Hannah More

Leigh Hunt, in Review of Dyce, Specimens of British Poetesses; The Companion (9 July 1828) 397-99.

Miss Hannah More, a lady not out of harmony with these discords which the world have been so long taking for their melancholy music, is the one that comes next. It is the first time we ever read any of her verses; and she has fairly surprised us, not only with some capital good sense, but with liberal and feeling sentiments! How could a heart, capable of uttering such things, get encrusted with Calvinism! and that too, not out of fear and bad health, but in full possession, as it should seem, both of cheerfulness and sensibility! Oh strange effects of example and bringing up! when humanity itself can be made to believe in the divineness of what is inhuman! "Sweet Sensibility!" cries our fair advocate of eternal punishment—

Sweet Sensibility! thou keen delight!
Unprompted moral! sudden sense of right!
Perception exquisite! fair virtue's seed!
Thou quick precursor of the liberal deed!
Thou hasty conscience! reason's blushing morn!
Instinctive kindness ere reflection's born!
Prompt sense of equity! to thee belongs
The swift redress of unexamin'd wrongs!
Eager to serve, the cause perhaps untried,
But always apt to choose the suffering side!
To those who know thee not, no words can paint,
And those who know thee, know all words are faint.

And again:—

Since life's best joys consist in peace and ease,
And tho' but few can serve, yet all may please;
O let th' ungentle spirit learn from hence,
A small unkindness is a great offence.

The whole poem, with the exception of some objections to Preachers of benevolence like Sterne (who must be taken, like the fall of the dew, in their general effect upon the mass of the world) is full of good sense and feeling; though what the fair theologian guards us against in our estimation of complexional good nature, is to be carried a great deal farther than she supposes. "As Feeling," she says,

—tends to good, or leans to ill,
It gives fresh force to vice or principle;
'Tis but a gift peculiar to the good,
'Tis often but the virtue of the blood;
And what would seem Compassion's moral flow,
Is but a circulation swift or slow.

True; and what would seem religion's happy flow, is often nothing better. But this argues nothing against religion or compassion. Whatever tends to secure the happiest flow of the blood, provides best for the ends of virtue, if happiness be virtue's object. A man, it is true, may begin with being happy, on the mere strength of the purity and vivacity of his pulse: children do so; but he must have derived his constitution from very virtuous, temperate, and happy parents indeed, and be a great fool to boot, and wanting in the commonest sympathies of his nature, if he can continue happy, and yet be a bad man; and then he could not be bad, in the worst sense of the word, for his deficiencies would excuse him. It is time for philosophy and true religion to know one another, and not hesitate to follow the most impartial truths into their consequences. If "a small unkindness is a great offence," what can Miss Hannah More say to the infliction of eternal punishment? Or are God and his ways eternally to be represented as something so different from the best attributes of humanity, that the wonder must be, how humanity can survive in spite of the mistake? The truth is, that the circulation of Miss More's own blood is a better thing than all her doctrines put together; and, luckily, it is a much more universal inheritance. The heart of man is constantly sweeping away the errors he gets into his brain.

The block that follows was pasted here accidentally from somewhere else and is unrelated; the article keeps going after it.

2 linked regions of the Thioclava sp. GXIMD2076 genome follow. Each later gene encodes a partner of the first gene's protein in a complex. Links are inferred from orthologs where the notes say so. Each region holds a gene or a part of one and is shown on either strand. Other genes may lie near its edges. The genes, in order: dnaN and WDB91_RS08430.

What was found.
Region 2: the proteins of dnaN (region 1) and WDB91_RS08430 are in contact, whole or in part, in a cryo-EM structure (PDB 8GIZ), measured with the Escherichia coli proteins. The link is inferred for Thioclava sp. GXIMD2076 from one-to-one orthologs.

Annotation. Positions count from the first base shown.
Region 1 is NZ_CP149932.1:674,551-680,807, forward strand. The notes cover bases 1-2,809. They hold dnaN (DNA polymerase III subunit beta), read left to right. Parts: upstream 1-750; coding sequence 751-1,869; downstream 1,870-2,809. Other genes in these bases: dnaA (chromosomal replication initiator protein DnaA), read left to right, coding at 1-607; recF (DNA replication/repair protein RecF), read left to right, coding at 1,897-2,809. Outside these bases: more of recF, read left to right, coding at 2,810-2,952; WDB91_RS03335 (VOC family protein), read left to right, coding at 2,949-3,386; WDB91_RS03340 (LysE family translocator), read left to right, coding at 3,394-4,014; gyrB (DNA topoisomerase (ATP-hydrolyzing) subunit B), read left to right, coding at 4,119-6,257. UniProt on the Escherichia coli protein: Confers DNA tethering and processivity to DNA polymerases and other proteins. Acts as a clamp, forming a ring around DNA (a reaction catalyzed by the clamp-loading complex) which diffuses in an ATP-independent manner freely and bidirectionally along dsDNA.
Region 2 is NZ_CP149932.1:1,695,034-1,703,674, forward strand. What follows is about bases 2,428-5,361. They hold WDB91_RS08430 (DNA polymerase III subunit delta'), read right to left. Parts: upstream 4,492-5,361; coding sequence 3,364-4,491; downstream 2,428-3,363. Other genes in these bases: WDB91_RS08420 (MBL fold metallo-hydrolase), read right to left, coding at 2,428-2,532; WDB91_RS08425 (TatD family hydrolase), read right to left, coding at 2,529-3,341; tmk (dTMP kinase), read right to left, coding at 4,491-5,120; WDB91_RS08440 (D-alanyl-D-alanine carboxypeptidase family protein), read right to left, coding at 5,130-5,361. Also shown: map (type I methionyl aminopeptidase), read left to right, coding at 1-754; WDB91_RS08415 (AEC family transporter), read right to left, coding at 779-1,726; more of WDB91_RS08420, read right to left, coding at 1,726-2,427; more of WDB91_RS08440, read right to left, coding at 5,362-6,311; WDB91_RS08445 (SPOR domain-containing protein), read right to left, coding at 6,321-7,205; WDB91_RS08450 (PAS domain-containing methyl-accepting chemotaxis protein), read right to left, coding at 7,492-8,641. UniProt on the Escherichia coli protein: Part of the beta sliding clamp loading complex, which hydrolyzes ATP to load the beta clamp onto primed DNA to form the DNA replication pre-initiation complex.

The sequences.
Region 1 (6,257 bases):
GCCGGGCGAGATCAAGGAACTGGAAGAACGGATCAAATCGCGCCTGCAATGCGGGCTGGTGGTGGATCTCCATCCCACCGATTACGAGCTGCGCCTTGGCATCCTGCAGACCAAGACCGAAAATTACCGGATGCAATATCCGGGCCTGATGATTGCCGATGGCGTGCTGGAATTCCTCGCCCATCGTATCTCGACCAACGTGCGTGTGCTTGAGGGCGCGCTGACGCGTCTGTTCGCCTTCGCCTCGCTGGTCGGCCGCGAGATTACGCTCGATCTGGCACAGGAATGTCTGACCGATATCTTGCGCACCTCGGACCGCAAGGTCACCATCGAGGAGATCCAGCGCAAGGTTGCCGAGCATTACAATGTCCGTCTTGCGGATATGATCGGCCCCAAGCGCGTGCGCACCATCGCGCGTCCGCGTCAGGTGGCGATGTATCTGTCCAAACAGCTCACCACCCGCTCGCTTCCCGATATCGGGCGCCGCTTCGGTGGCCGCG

There is a good deal of sense and wit in the extract from Florio: a Tale for Fine Gentlemen and Fine Ladies; but Miss More is for attributing the vices of disingenuousness, sneering, and sensuality, to freethinkers exclusively; which is disingenuous on her own part; as if these vices were not shared by the inconsistent of all classes. She herself sneers in the very act of denouncing sneerers; nor did we ever know that a joke was spared by the orthodox, when they could get one. As to sensuality, we all know how many contrivances they put in practice, by the help of their butchers and wine-merchants, to enjoy it without scandal. The circulation of the blood does not stand still with them.

Whate'er the subject of debate,
Two larded still with sceptic prate;
Begin whatever theme you will,
In unbelief he lands you still.
The good, with shame I speak it, feel
Not half this proselyting zeal;
While cold their Master's cause to own,
Content to go to Heaven alone;
The infidel in liberal trim,
Would carry all the world with him;
Would treat his wife, friend, kindred, nation,
Mankind — with what? — Annihilation.

Well said, but not true. It does not follow that a man must believe in annihilation, because he disbelieves in hell-fire; though if he did, the disbelief is a great deal better, and more creditable to God, than the belief. But the confession about "the good" who are "content to go to heaven alone," is edifying. Miss More, at all events, is not one of them; but she need not be alarmed, nor reproach herself (as we think she sometimes must do) for having attained such a healthy and happy old age, and thinking so comfortably of going to heaven, while millions of her fellow creatures are going a different road. Wherever she finds herself, there will be a world of company; and an infidel will not be the less there, because he does not think he shall. What! Shall a child not be taken to see his father, and to receive kindness at his hands, purely because never having seen him, he has got a notion that be does not exist?